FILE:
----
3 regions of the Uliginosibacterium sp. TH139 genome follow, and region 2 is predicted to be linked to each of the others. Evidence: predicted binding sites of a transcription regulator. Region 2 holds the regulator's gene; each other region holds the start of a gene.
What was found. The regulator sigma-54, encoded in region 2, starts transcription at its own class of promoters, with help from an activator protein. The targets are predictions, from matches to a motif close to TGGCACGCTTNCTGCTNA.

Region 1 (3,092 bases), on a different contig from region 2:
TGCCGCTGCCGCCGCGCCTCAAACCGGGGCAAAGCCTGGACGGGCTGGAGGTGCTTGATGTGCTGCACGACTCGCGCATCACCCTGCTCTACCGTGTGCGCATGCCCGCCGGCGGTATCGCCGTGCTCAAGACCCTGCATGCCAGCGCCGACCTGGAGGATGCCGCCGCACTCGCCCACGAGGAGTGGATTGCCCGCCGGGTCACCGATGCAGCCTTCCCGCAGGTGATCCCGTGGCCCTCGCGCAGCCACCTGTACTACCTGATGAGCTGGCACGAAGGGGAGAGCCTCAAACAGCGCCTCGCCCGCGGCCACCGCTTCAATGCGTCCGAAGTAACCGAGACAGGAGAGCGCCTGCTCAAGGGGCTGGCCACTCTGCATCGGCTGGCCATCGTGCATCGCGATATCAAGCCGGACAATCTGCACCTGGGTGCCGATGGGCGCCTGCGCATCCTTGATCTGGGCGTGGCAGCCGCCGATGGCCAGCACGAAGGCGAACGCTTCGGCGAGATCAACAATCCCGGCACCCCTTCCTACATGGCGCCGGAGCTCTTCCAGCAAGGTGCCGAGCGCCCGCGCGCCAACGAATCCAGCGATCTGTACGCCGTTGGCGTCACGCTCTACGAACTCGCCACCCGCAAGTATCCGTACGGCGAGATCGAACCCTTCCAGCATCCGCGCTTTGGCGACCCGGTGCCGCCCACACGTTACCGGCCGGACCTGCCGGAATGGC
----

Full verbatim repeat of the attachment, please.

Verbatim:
3 regions of the Uliginosibacterium sp. TH139 genome follow, and region 2 is predicted to be linked to each of the others. Evidence: predicted binding sites of a transcription regulator. Region 2 holds the regulator's gene; each other region holds the start of a gene.
What was found. The regulator sigma-54, encoded in region 2, starts transcription at its own class of promoters, with help from an activator protein. The targets are predictions, from matches to a motif close to TGGCACGCTTNCTGCTNA.

Region 1 (3,092 bases), on a different contig from region 2:
TGCCGCTGCCGCCGCGCCTCAAACCGGGGCAAAGCCTGGACGGGCTGGAGGTGCTTGATGTGCTGCACGACTCGCGCATCACCCTGCTCTACCGTGTGCGCATGCCCGCCGGCGGTATCGCCGTGCTCAAGACCCTGCATGCCAGCGCCGACCTGGAGGATGCCGCCGCACTCGCCCACGAGGAGTGGATTGCCCGCCGGGTCACCGATGCAGCCTTCCCGCAGGTGATCCCGTGGCCCTCGCGCAGCCACCTGTACTACCTGATGAGCTGGCACGAAGGGGAGAGCCTCAAACAGCGCCTCGCCCGCGGCCACCGCTTCAATGCGTCCGAAGTAACCGAGACAGGAGAGCGCCTGCTCAAGGGGCTGGCCACTCTGCATCGGCTGGCCATCGTGCATCGCGATATCAAGCCGGACAATCTGCACCTGGGTGCCGATGGGCGCCTGCGCATCCTTGATCTGGGCGTGGCAGCCGCCGATGGCCAGCACGAAGGCGAACGCTTCGGCGAGATCAACAATCCCGGCACCCCTTCCTACATGGCGCCGGAGCTCTTCCAGCAAGGTGCCGAGCGCCCGCGCGCCAACGAATCCAGCGATCTGTACGCCGTTGGCGTCACGCTCTACGAACTCGCCACCCGCAAGTATCCGTACGGCGAGATCGAACCCTTCCAGCATCCGCGCTTTGGCGACCCGGTGCCGCCCACACGTTACCGGCCGGACCTGCCGGAATGGC